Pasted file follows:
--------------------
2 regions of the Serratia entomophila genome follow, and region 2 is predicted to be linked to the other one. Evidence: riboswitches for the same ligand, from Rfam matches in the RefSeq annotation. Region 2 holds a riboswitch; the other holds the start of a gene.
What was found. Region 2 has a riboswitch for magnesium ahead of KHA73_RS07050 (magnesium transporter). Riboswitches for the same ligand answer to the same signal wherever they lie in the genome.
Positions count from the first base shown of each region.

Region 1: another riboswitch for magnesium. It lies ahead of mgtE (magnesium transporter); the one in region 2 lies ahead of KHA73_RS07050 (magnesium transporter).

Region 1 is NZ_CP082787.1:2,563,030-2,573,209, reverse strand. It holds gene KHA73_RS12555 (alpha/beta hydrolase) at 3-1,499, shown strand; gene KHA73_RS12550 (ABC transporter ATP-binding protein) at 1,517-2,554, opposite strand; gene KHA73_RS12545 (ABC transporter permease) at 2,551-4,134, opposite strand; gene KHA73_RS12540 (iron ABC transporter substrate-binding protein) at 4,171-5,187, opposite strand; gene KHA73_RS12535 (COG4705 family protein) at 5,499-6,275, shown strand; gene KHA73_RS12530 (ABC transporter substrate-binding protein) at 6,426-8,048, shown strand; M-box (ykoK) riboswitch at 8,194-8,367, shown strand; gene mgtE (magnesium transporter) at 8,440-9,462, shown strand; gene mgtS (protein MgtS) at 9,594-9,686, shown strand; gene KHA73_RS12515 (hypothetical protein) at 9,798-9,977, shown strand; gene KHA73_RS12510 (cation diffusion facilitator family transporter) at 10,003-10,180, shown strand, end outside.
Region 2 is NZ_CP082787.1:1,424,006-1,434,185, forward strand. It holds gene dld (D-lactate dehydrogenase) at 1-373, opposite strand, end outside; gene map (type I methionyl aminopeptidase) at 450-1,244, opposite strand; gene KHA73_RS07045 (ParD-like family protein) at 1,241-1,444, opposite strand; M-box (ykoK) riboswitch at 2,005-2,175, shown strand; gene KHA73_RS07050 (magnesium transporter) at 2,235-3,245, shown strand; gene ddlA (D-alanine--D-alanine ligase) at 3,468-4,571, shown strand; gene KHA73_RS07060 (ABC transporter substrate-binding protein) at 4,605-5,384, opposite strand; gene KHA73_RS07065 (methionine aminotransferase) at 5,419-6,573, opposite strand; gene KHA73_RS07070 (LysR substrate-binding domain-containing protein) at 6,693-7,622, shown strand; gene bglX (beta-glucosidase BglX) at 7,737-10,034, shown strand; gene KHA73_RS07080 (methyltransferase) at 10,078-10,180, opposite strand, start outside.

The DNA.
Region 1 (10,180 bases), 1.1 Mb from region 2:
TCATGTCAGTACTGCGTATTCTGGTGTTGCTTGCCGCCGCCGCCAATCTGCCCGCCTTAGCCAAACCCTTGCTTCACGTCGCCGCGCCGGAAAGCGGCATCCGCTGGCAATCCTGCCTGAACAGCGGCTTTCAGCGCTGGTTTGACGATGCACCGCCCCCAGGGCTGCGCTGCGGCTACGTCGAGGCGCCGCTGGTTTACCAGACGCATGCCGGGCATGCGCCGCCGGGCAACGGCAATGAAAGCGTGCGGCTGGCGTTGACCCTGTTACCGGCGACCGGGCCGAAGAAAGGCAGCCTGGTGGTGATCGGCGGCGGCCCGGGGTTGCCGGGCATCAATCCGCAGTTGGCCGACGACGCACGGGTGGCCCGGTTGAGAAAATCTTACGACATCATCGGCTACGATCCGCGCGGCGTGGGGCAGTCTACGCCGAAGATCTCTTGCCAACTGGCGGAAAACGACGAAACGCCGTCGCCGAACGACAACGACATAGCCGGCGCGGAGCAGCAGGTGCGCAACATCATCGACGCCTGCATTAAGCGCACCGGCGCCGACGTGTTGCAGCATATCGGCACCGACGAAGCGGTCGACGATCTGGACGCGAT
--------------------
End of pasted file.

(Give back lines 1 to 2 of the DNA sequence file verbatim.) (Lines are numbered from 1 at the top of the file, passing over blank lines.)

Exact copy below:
2 regions of the Serratia entomophila genome follow, and region 2 is predicted to be linked to the other one. Evidence: riboswitches for the same ligand, from Rfam matches in the RefSeq annotation. Region 2 holds a riboswitch; the other holds the start of a gene.
What was found. Region 2 has a riboswitch for magnesium ahead of KHA73_RS07050 (magnesium transporter). Riboswitches for the same ligand answer to the same signal wherever they lie in the genome.